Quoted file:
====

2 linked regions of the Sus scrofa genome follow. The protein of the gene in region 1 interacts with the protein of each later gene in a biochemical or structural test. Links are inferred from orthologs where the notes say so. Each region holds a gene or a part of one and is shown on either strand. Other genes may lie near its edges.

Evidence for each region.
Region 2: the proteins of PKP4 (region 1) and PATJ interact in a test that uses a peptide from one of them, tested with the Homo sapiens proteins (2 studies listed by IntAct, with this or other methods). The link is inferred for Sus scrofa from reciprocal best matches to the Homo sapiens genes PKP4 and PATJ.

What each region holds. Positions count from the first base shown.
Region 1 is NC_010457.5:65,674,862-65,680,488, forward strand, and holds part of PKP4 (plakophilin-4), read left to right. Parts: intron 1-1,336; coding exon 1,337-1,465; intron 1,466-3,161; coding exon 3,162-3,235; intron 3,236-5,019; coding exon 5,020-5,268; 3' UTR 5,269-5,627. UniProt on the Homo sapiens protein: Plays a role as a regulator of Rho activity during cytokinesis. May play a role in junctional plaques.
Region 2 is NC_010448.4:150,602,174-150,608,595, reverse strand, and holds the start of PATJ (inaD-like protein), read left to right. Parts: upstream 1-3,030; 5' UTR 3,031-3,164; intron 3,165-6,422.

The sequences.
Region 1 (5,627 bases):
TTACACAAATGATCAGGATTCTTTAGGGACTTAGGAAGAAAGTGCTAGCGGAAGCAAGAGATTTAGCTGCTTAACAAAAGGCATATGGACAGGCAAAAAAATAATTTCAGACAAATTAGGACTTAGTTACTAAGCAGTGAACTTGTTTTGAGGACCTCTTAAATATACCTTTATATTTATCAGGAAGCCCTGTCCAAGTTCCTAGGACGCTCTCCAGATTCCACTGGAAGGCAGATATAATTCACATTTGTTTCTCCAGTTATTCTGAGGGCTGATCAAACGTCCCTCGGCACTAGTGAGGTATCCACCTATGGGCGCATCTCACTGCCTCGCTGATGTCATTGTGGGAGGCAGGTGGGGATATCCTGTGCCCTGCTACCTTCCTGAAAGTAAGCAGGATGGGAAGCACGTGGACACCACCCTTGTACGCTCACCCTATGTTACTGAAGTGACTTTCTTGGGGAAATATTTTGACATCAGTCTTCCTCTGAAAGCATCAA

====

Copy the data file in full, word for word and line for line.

2 linked regions of the Sus scrofa genome follow. The protein of the gene in region 1 interacts with the protein of each later gene in a biochemical or structural test. Links are inferred from orthologs where the notes say so. Each region holds a gene or a part of one and is shown on either strand. Other genes may lie near its edges.

Evidence for each region.
Region 2: the proteins of PKP4 (region 1) and PATJ interact in a test that uses a peptide from one of them, tested with the Homo sapiens proteins (2 studies listed by IntAct, with this or other methods). The link is inferred for Sus scrofa from reciprocal best matches to the Homo sapiens genes PKP4 and PATJ.

What each region holds. Positions count from the first base shown.
Region 1 is NC_010457.5:65,674,862-65,680,488, forward strand, and holds part of PKP4 (plakophilin-4), read left to right. Parts: intron 1-1,336; coding exon 1,337-1,465; intron 1,466-3,161; coding exon 3,162-3,235; intron 3,236-5,019; coding exon 5,020-5,268; 3' UTR 5,269-5,627. UniProt on the Homo sapiens protein: Plays a role as a regulator of Rho activity during cytokinesis. May play a role in junctional plaques.
Region 2 is NC_010448.4:150,602,174-150,608,595, reverse strand, and holds the start of PATJ (inaD-like protein), read left to right. Parts: upstream 1-3,030; 5' UTR 3,031-3,164; intron 3,165-6,422.

The sequences.
Region 1 (5,627 bases):
TTACACAAATGATCAGGATTCTTTAGGGACTTAGGAAGAAAGTGCTAGCGGAAGCAAGAGATTTAGCTGCTTAACAAAAGGCATATGGACAGGCAAAAAAATAATTTCAGACAAATTAGGACTTAGTTACTAAGCAGTGAACTTGTTTTGAGGACCTCTTAAATATACCTTTATATTTATCAGGAAGCCCTGTCCAAGTTCCTAGGACGCTCTCCAGATTCCACTGGAAGGCAGATATAATTCACATTTGTTTCTCCAGTTATTCTGAGGGCTGATCAAACGTCCCTCGGCACTAGTGAGGTATCCACCTATGGGCGCATCTCACTGCCTCGCTGATGTCATTGTGGGAGGCAGGTGGGGATATCCTGTGCCCTGCTACCTTCCTGAAAGTAAGCAGGATGGGAAGCACGTGGACACCACCCTTGTACGCTCACCCTATGTTACTGAAGTGACTTTCTTGGGGAAATATTTTGACATCAGTCTTCCTCTGAAAGCATCAA